By Rosalind Rini

Dean Spade is My Soul Mate: Intersectional Impacts of Normative Appeals

            White, cis-normative, economically privileged, and professionally educated gay and lesbian communities stigmatize those who cannot fit into one or any of those normative categories via appeals to normativity in their politics.  My previous post discussed (yes, I’ll admit, ranted) how this appeal to normativity from trans-normative spaces alienates genderqueer expression from both trans and cis-gay circles, but I failed to mention any other intersectional identities, a crucial aspect to the ways in which neoliberalism operates within these normative gay communities. 

            Dean Spade opened my eyes to the ways in which intersectional identities fit within the dichotomous framework of “normative versus deviant” ways of being.  When mainstream society dictates what constitutes “normal” and “deviant,” every person who does not fit within categories of white, cis-male, heterosexual, upper middle class, able-bodied, English-speaking, middle-aged, American born, Christian-identified (and other categories I’m probably missing) within the United States gets thrown into this category of deviance with its own complicated and mainstream-dictated hierarchy.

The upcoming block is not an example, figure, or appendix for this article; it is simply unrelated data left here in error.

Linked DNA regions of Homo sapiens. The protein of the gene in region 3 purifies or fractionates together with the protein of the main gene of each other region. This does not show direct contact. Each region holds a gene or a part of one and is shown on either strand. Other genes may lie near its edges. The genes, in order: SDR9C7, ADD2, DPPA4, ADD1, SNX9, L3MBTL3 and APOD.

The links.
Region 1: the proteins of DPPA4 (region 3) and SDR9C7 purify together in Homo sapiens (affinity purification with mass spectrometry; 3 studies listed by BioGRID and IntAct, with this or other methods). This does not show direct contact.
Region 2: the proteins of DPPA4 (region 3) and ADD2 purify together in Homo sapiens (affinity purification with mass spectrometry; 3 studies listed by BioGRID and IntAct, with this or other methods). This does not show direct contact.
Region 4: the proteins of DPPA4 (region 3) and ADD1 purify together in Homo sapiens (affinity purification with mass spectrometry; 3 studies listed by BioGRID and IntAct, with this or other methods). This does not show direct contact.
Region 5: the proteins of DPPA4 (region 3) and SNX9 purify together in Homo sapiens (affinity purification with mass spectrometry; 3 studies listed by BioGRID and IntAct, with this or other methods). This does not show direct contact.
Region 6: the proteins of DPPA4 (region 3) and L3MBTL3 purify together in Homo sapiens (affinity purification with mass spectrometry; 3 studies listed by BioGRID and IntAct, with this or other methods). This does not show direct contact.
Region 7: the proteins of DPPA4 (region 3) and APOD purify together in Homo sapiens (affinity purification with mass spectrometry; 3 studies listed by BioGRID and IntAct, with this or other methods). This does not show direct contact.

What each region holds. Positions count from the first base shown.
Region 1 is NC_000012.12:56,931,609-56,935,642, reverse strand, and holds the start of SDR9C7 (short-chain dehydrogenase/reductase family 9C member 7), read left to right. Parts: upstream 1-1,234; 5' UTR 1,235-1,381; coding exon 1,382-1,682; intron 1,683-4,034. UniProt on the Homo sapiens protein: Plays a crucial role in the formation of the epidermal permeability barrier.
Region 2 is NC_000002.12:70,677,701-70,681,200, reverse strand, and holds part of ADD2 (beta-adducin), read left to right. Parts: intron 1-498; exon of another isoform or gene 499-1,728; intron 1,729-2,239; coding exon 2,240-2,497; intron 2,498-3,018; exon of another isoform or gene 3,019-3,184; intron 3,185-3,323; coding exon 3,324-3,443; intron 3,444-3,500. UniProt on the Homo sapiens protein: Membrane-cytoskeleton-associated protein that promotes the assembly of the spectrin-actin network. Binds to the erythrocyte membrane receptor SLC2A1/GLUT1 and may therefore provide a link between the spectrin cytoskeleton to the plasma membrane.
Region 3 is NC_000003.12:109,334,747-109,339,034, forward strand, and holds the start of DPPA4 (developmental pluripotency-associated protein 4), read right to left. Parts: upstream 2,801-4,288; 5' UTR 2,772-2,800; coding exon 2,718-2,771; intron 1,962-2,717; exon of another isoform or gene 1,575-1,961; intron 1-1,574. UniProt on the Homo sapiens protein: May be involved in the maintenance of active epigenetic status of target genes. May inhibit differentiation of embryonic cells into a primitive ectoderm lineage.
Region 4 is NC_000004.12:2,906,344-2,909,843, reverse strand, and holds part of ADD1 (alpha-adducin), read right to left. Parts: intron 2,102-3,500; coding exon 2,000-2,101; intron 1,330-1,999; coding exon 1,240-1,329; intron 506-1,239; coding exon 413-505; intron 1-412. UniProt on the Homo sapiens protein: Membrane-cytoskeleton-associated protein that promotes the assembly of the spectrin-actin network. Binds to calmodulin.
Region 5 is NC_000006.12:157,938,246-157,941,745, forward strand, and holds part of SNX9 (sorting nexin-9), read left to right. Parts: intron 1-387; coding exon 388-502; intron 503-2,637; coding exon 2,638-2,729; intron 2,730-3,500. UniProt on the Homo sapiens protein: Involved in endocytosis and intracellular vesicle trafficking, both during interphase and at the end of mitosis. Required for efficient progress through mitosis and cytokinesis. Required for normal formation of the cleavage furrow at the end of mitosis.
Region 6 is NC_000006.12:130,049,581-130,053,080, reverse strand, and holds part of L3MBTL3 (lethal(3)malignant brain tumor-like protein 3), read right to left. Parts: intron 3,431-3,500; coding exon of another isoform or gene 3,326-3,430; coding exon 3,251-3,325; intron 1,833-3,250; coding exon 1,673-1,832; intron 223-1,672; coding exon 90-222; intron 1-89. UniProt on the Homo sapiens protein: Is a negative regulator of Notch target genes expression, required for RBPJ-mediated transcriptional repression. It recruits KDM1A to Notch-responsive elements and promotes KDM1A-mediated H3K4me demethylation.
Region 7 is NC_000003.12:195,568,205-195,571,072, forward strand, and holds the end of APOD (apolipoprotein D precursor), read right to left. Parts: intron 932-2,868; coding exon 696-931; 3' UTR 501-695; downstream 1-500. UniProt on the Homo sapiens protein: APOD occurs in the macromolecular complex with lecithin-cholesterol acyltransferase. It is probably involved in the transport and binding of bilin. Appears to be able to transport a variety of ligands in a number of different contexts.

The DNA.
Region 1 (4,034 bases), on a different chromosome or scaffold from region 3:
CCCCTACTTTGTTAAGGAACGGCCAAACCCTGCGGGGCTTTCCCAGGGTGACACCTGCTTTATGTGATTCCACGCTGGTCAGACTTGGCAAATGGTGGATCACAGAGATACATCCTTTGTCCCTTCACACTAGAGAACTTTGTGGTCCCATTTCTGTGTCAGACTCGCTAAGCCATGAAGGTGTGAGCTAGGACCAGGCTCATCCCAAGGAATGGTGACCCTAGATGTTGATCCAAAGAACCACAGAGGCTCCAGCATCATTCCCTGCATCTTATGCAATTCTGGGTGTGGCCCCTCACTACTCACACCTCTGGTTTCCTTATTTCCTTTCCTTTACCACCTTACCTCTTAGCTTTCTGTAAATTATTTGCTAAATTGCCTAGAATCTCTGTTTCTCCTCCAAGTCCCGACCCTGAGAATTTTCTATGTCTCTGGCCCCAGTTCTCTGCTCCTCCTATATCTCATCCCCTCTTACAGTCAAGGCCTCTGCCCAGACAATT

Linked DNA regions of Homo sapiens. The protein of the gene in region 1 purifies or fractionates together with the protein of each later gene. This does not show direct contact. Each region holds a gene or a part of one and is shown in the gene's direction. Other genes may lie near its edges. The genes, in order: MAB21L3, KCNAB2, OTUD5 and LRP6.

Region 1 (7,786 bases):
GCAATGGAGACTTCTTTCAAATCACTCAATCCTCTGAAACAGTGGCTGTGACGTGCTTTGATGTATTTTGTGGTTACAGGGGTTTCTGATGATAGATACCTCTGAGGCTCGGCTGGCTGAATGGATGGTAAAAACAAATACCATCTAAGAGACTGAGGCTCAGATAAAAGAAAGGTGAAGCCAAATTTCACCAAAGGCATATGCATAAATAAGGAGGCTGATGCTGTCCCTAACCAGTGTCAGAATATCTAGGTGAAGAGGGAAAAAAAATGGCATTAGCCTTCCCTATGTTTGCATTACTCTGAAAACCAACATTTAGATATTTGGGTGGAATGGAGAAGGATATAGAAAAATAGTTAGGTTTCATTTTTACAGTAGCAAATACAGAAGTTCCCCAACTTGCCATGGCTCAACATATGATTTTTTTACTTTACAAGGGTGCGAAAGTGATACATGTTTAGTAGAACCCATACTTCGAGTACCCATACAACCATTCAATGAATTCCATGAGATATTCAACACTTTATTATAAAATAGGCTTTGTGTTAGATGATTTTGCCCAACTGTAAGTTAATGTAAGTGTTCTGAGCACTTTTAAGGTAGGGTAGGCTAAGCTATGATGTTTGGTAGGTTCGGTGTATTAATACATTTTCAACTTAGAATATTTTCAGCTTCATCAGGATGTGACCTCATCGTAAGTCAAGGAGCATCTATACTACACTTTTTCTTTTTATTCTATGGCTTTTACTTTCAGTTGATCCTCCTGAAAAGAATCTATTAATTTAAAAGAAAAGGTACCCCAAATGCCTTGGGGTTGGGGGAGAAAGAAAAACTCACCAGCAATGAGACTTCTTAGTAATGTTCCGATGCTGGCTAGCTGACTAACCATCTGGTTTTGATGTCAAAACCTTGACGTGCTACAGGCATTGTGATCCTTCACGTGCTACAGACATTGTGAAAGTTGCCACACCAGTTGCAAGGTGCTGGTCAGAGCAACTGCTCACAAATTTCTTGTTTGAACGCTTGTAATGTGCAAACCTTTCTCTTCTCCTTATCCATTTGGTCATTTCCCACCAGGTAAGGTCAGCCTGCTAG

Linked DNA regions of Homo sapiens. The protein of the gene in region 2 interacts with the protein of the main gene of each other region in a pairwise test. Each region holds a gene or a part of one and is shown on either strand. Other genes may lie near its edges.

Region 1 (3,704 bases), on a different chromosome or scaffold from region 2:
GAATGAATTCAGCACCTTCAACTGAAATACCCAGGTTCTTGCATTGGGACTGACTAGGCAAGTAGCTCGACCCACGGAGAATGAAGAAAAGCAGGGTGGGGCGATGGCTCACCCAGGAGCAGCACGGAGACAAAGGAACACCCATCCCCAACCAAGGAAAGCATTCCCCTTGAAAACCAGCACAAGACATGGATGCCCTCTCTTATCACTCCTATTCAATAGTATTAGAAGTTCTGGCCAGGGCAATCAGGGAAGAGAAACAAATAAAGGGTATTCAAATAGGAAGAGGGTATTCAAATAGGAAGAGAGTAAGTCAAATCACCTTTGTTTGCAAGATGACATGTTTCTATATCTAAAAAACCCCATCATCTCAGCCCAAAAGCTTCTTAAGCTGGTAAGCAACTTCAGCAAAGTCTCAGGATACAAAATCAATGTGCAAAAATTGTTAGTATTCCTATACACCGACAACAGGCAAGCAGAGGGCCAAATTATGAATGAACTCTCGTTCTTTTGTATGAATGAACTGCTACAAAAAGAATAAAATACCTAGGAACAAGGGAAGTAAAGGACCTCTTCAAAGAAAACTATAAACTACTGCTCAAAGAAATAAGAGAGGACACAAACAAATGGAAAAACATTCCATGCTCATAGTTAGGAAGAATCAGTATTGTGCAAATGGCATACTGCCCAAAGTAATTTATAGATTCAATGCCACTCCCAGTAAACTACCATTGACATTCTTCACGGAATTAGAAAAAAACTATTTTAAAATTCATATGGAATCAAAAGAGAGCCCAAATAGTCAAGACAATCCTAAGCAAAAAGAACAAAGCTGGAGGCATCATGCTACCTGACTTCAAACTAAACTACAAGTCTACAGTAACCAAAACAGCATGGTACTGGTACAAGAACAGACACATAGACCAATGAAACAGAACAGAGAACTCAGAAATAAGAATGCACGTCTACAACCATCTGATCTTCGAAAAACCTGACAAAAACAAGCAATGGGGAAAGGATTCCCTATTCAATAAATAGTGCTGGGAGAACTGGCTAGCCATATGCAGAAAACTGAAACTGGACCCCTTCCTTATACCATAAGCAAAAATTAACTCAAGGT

Every deviant person, then, becomes placed in this category (and ultimately hierarchy) among all of those other deviantly-labeled people with whom they cannot all possibly identify or have similar experiences.  For instance, white and cis-normative upper middle class gay men are labeled “deviant” along with trans feminine economically disadvantaged identities of color.  The former group is only slightly deviant compared to the latter, and that shows through appeals to normativity that manifest themselves through “equality” legislation (Spade 59-66).  In these ways, this former group does not take into account the intersectional identities like those in the latter group despite the fact that both groups are labeled “deviant.”  So when slightly deviant groups get thrown into an umbrella of “deviance” with which to dichotomously compare to the normative category, the more deviant groups become even more oppressed as the slightly deviant groups push for inclusion into normative spaces (Spade 68).